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AJAX: How to Handle Bookmarks and Back Buttons
Pages: 1, 2, 3, 4, 5, 6

Example 2: O'Reilly Mail

Our second example is a simple, fake AJAX email application named O'Reilly Mail, similar to Gmail. O'Reilly Mail illustrates how to control the browser's history using the dhtmlHistory class, and how to cache history data using the historyStorage object.

The O'Reilly Mail user interface has two pieces. On the left side of the page is a menu with different email folders and options, such as Inbox, Drafts, etc. When a user selects a menu item, such as the Inbox, we update the right side of the page with this menu item's contents. In a real application, we would remotely fetch and display the selected mailbox's contents; in O'Reilly Mail, however, we simply display the option that was selected.

O'Reilly Mail uses the Really Simple History framework to add menu changes to the browser's history and update the location bar, allowing users to bookmark the application and to jump to previous menu changes using the browser's back and forward buttons.

We add one special menu option, Address Book, to illustrate how historyStorage might be used. The address book is a JavaScript array of contact names and email addresses; in a real application we would fetch this from a remote server. In O'Reilly Mail, however, we create this array locally, add a few names and email addresses, and then store it into the historyStorage object. If the user leaves the web page and then returns, the O'Reilly Mail application retrieves the address book from the cache, rather than having to contact the remote server again.

The address book is stored and retrieved in our initialize() method:

/** Our function that initializes when the page
    is finished loading. */
function initialize() {
   // initialize the DHTML History framework
   // add ourselves as a DHTML History listener

   // if we haven't retrieved the address book
   // yet, grab it and then cache it into our
   // history storage
   if (window.addressBook == undefined) {
      // Store the address book as a global
      // object.
      // In a real application we would remotely
      // fetch this from a server in the
      // background.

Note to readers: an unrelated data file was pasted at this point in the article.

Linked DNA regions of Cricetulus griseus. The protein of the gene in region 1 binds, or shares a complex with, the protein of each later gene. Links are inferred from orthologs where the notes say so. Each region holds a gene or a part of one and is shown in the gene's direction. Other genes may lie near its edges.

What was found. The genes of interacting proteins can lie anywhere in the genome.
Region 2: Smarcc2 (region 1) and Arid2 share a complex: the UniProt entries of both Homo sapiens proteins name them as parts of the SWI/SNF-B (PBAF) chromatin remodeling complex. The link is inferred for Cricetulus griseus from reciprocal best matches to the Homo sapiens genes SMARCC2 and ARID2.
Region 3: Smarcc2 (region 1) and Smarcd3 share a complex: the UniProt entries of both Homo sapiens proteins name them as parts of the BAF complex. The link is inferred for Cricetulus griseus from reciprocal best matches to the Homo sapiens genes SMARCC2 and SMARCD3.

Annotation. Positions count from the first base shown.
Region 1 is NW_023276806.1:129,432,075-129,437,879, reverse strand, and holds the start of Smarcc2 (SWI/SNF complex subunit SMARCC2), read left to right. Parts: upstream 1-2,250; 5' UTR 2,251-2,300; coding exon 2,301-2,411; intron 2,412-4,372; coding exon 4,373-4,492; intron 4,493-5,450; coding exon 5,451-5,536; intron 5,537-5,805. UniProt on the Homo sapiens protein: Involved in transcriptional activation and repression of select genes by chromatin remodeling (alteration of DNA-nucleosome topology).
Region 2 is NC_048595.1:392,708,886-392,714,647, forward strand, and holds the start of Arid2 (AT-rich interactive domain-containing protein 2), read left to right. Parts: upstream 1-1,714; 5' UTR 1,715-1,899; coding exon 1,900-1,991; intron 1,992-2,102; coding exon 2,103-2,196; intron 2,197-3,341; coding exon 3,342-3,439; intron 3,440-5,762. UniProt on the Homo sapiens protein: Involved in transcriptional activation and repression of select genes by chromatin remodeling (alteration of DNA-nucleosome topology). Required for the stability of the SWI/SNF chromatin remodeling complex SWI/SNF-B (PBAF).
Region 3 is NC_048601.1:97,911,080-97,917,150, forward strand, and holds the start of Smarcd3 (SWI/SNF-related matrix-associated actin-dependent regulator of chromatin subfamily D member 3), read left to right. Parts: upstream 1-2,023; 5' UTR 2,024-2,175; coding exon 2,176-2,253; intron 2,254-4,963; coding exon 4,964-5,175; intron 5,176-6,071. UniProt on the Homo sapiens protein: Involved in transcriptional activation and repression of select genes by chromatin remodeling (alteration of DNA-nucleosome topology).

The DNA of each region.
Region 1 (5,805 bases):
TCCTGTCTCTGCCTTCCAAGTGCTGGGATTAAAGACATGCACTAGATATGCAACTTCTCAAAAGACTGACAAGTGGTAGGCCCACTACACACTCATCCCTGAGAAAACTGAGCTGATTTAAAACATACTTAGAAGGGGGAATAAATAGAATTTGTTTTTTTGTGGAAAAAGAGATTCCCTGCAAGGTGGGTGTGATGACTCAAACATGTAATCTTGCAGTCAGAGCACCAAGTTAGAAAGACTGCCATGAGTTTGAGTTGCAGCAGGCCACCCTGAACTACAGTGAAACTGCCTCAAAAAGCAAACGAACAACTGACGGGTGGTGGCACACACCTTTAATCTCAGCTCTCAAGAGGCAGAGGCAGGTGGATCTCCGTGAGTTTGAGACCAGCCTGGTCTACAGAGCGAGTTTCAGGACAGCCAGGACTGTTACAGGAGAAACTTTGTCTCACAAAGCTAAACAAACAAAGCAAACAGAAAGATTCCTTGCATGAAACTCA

window.addressBook =
         ["Brad Neuberg 'bkn3@columbia.edu'",
          "John Doe 'johndoe@example.com'",
          "Deanna Neuberg 'mom@mom.com'"];
      // cache the address book so it exists
      // even if the user leaves the page and
      // then returns with the back button
   else {
      // fetch the cached address book from
      // the history storage
      window.addressBook = 

The code to handle history changes is also straightforward. In the source below, handleHistoryChange is called when the user presses either the back or forward button. We take the newLocation and use it to update our user interface to the correct state, using a utility method O'Reilly Mail defines named displayLocation.

/** Handles history change events. */
function handleHistoryChange(newLocation, 
                             historyData) {
   // if there is no location then display
   // the default, which is the inbox
   if (newLocation == "") {
      newLocation = "section:inbox";
   // extract the section to display from
   // the location change; newLocation will
   // begin with the word "section:" 
   newLocation = 
         newLocation.replace(/section\:/, "");
   // update the browser to respond to this
   // DHTML history change
   displayLocation(newLocation, historyData);

/** Displays the given location in the 
    right-hand side content area. */
function displayLocation(newLocation,
                         sectionData) {
   // get the menu element that was selected
   var selectedElement = 
   // clear out the old selected menu item
   var menu = document.getElementById("menu");
   for (var i = 0; i < menu.childNodes.length;
                                          i++) {
      var currentElement = menu.childNodes[i];
      // see if this is a DOM Element node
      if (currentElement.nodeType == 1) {
         // clear any class name
         currentElement.className = "";
   // cause the new selected menu item to
   // appear differently in the UI
   selectedElement.className = "selected";
   // display the new section in the right-hand
   // side of the screen; determine what 
   // our sectionData is
   // display the address book differently by
   // using our local address data we cached
   // earlier
   if (newLocation == "addressbook") {
      // format and display the address book
      sectionData = "<p>Your addressbook:</p>";
      sectionData += "<ul>";
      // fetch the address book from the cache
      // if we don't have it yet
      if (window.addressBook == undefined) {
         window.addressBook = 
      // format the address book for display
      for (var i = 0; 
               i < window.addressBook.length;
                     i++) {
         sectionData += "<li>"
                        + window.addressBook[i]
                        + "</li>";                  
      sectionData += "</ul>";
   // If there is no sectionData, then 
   // remotely retrieve it; in this example
   // we use fake data for everything but the
   // address book
   if (sectionData == null) {
      // in a real application we would remotely
      // fetch this section's content
      sectionData = "<p>This is section: " 
         + selectedElement.innerHTML + "</p>";  
   // update the content's title and main text
   var contentTitle = 
   var contentValue =
   contentTitle.innerHTML = 
   contentValue.innerHTML = sectionData;

Demo O'Reilly Mail or download the O'Reilly Mail source code.

Pages: 1, 2, 3, 4, 5, 6

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